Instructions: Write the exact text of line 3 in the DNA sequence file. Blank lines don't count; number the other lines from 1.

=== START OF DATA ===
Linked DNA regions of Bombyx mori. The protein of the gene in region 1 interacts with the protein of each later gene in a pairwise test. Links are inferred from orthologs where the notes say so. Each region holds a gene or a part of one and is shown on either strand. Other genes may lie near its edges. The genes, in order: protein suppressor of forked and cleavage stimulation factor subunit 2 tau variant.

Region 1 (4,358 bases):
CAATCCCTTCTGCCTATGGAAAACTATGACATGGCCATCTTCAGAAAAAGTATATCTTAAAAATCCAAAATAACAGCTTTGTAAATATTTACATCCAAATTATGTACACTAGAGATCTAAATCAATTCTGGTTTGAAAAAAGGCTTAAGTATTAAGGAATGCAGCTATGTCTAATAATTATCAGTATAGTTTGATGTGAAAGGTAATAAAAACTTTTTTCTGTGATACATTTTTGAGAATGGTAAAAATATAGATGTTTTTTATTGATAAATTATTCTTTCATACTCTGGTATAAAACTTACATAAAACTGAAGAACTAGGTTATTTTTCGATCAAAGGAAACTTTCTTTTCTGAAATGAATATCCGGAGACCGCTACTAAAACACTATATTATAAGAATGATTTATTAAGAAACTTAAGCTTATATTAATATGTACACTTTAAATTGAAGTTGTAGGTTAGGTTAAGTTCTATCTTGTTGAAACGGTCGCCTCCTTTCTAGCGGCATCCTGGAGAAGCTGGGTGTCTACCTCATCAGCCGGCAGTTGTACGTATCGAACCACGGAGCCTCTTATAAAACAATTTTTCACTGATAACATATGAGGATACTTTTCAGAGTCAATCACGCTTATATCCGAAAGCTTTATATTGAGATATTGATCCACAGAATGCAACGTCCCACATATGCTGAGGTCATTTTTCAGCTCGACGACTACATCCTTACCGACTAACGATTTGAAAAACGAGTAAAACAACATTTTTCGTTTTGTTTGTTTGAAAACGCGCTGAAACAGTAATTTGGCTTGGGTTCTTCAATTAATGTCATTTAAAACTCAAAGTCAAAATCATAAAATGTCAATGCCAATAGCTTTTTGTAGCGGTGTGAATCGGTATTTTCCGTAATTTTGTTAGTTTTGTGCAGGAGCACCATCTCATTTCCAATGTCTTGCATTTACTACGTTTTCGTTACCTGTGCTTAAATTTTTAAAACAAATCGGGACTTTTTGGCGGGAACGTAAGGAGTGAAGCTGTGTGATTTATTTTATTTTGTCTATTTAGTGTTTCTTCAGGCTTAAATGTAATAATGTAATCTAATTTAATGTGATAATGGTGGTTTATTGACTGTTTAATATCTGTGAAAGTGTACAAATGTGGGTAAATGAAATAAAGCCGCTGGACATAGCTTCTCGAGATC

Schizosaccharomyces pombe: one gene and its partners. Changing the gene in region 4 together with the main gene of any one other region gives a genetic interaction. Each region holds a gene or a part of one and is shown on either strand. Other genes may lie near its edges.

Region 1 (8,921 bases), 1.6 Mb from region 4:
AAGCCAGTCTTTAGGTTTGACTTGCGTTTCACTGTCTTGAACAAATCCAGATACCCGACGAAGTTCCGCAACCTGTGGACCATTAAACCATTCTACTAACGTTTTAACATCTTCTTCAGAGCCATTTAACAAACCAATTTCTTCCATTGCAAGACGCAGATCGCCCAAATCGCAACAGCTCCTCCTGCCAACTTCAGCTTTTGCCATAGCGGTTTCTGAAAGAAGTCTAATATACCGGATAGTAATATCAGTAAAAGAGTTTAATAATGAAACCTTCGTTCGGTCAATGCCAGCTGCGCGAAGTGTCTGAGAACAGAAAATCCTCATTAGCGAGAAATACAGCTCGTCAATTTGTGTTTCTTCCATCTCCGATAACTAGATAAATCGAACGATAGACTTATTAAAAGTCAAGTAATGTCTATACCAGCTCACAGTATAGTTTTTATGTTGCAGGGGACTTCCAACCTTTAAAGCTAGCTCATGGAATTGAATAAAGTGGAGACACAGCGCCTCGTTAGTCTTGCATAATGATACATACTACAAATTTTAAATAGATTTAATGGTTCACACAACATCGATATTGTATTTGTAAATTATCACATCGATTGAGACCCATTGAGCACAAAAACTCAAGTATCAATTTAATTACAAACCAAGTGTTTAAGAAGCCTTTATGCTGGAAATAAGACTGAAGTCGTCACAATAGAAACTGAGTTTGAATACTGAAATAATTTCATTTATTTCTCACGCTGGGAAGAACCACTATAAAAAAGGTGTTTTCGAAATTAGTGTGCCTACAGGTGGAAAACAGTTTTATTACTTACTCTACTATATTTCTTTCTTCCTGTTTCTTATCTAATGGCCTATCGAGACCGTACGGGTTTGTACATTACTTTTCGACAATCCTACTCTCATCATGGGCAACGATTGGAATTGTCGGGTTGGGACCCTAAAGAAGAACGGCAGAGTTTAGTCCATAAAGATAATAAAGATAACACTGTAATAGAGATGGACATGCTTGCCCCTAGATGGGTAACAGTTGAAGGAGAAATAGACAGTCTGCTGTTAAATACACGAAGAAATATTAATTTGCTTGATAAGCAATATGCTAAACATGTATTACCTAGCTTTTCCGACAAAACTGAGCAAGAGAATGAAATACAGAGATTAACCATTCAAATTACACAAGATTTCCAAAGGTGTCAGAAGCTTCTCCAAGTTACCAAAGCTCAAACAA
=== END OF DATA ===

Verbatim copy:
CAATCCCTTCTGCCTATGGAAAACTATGACATGGCCATCTTCAGAAAAAGTATATCTTAAAAATCCAAAATAACAGCTTTGTAAATATTTACATCCAAATTATGTACACTAGAGATCTAAATCAATTCTGGTTTGAAAAAAGGCTTAAGTATTAAGGAATGCAGCTATGTCTAATAATTATCAGTATAGTTTGATGTGAAAGGTAATAAAAACTTTTTTCTGTGATACATTTTTGAGAATGGTAAAAATATAGATGTTTTTTATTGATAAATTATTCTTTCATACTCTGGTATAAAACTTACATAAAACTGAAGAACTAGGTTATTTTTCGATCAAAGGAAACTTTCTTTTCTGAAATGAATATCCGGAGACCGCTACTAAAACACTATATTATAAGAATGATTTATTAAGAAACTTAAGCTTATATTAATATGTACACTTTAAATTGAAGTTGTAGGTTAGGTTAAGTTCTATCTTGTTGAAACGGTCGCCTCCTTTCTAGCGGCATCCTGGAGAAGCTGGGTGTCTACCTCATCAGCCGGCAGTTGTACGTATCGAACCACGGAGCCTCTTATAAAACAATTTTTCACTGATAACATATGAGGATACTTTTCAGAGTCAATCACGCTTATATCCGAAAGCTTTATATTGAGATATTGATCCACAGAATGCAACGTCCCACATATGCTGAGGTCATTTTTCAGCTCGACGACTACATCCTTACCGACTAACGATTTGAAAAACGAGTAAAACAACATTTTTCGTTTTGTTTGTTTGAAAACGCGCTGAAACAGTAATTTGGCTTGGGTTCTTCAATTAATGTCATTTAAAACTCAAAGTCAAAATCATAAAATGTCAATGCCAATAGCTTTTTGTAGCGGTGTGAATCGGTATTTTCCGTAATTTTGTTAGTTTTGTGCAGGAGCACCATCTCATTTCCAATGTCTTGCATTTACTACGTTTTCGTTACCTGTGCTTAAATTTTTAAAACAAATCGGGACTTTTTGGCGGGAACGTAAGGAGTGAAGCTGTGTGATTTATTTTATTTTGTCTATTTAGTGTTTCTTCAGGCTTAAATGTAATAATGTAATCTAATTTAATGTGATAATGGTGGTTTATTGACTGTTTAATATCTGTGAAAGTGTACAAATGTGGGTAAATGAAATAAAGCCGCTGGACATAGCTTCTCGAGATC